Problematic clients are varied, to some any inconvenience demands instant attention, while others thrive on making your customer support agents be at the verge of tears. In this article we will give you five easy steps to identify, handle, and ultimately avoid these types of clients. Now, a few difficult clients are common in any business, however, it is up to you to find a turnaround on how to handle them. We want them to become satisfied customers and not morph into the client from a horror movie. Sure, there are common client complaints, which are to be expected throughout since no business is perfect. These complaints range from issues with invoices, late charges, payment processing changes, etc.
Now, no matter how complex your client is, there are steps to managing them, but first here are some tips on how to identify them:
- They request special treatment, constantly.
- They talk bad about other service providers and be weary if they do so with similar services as yours.
- You can’t reach a consensus, and your terms are not respected.
Now, when handling the challenges presented by a difficult client, here are five ways to approach these types of clients which can lead to proactive results:
- Seek to understand the issue at hand with genuine curiosity, and validate their concerns. At first, this may seem a little counterintuitive, but frustration usually stems from feelings of not being heard. As humans, we need to feel listened to, and though the opinions present may not be ones that you like, the objective at hand is to be as informed as possible on the client’s journey. At which point did they find themselves with the situation at hand, and how can we turn it around?
- Always set partnership rules and terms upfront. Partnerships are all about transparency, setting your business terms and conditions on your website, and disclosing all types of fees that your business runs, along with all the other detail that affect your client. The point is to offer as much clear and concise information about your services or products to refer to when handling an irate customer. The benefit of this is, that when a client comes forward seeking to bypass your rulings and limits, you have all the information unnecessary to back you up. You’ll be left with two choices, you can either renegotiate within your active terms and specify your rules all over again, or let them walk away. Yes, sometimes letting go is best.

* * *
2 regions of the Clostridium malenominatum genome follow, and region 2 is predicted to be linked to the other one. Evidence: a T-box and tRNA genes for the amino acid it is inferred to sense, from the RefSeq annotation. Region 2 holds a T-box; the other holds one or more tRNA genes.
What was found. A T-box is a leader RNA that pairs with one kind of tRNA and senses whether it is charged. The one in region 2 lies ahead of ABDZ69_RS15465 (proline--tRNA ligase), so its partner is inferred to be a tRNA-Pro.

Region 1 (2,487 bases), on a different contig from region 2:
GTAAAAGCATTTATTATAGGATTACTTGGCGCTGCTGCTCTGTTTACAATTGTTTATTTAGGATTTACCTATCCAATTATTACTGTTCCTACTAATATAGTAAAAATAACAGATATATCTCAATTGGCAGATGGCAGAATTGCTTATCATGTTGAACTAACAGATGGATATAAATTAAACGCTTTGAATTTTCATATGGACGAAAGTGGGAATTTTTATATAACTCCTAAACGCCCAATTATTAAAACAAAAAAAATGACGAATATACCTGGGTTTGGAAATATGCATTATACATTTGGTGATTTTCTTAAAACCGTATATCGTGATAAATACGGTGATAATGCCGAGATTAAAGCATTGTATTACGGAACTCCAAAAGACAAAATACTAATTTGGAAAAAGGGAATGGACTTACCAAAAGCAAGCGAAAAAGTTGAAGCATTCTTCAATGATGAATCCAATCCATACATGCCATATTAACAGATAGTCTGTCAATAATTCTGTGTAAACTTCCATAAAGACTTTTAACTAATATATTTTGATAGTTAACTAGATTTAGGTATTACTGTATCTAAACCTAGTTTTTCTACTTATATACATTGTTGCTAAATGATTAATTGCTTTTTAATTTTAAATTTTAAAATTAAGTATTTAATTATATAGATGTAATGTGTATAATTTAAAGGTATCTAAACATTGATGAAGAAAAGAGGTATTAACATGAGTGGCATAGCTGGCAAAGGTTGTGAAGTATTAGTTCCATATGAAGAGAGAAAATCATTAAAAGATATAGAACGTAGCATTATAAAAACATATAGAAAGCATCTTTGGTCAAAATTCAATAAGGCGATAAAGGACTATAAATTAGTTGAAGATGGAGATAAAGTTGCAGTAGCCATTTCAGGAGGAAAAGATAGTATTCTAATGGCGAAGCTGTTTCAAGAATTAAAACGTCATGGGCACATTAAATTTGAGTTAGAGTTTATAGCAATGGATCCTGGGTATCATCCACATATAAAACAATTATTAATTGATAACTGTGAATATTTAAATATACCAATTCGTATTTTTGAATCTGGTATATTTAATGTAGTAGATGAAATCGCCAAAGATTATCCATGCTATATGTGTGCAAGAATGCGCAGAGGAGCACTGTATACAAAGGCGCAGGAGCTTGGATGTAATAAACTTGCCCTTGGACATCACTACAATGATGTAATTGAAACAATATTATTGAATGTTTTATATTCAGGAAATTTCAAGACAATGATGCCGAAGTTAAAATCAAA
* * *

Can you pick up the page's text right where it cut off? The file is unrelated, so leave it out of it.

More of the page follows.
- Implement a specific client model, sometimes the money they bring is not worth it if all they bring is headaches. Establishing what kinds of clients your business works with best sets the bar on the values tied to your business model, if a client doesn’t match, then they can be declined with ease. The only true challenge of this is being willing to fire clients that evolved past your client model. Tread carefully.
- Be purpose-driven in your professionalism, and have a plan in place when facing challenges with clients. If necessary, own up to the mistakes made by the business, and with that, design protocols for issues similar to the ones faced. Nonetheless, if there is no blame warranted on your end, hold your ground. You always want to listen to your clients, but sometimes they aren’t correct, don’t put your team at risk just to please a dissatisfied client.
- Document everything! The advantages of a “paper trail” are plenty, especially when dealing with a difficult client. You don’t wish to find yourself in a “he said, she said” back and forth. Though misunderstandings happen after partnerships begin, just be at the ready with your documentation. This goes for all types of communication, If you have a video call record it and keep all your emails and other written communication. This will help you to address any misunderstandings in the long run, and speaking truthfully, it will also be helpful if you end up having to take legal action against the client or vice versa.
With these warning signs broken down, plus the five strategic points to addressing difficult clients, you should feel more at ease. Difficult clients are in every business, the person who decides to keep them or move on from them is you. Know that a client is just too difficult, unyielding, and inflexible, you can always let them go. However, be smart about this breakup, always approach it with positive regard, and have an honest and nonjudgmental conversation. Let them know how your relationship isn’t functional, or beneficial to either of you, difficult clients have influence after all, and you don’t want to find yourself on the bad end of an impactful review. To be up-to-date with Team by the Minute’s business savvy blogs follow our social media (Facebook and LinkedIn) and visit our page regularly.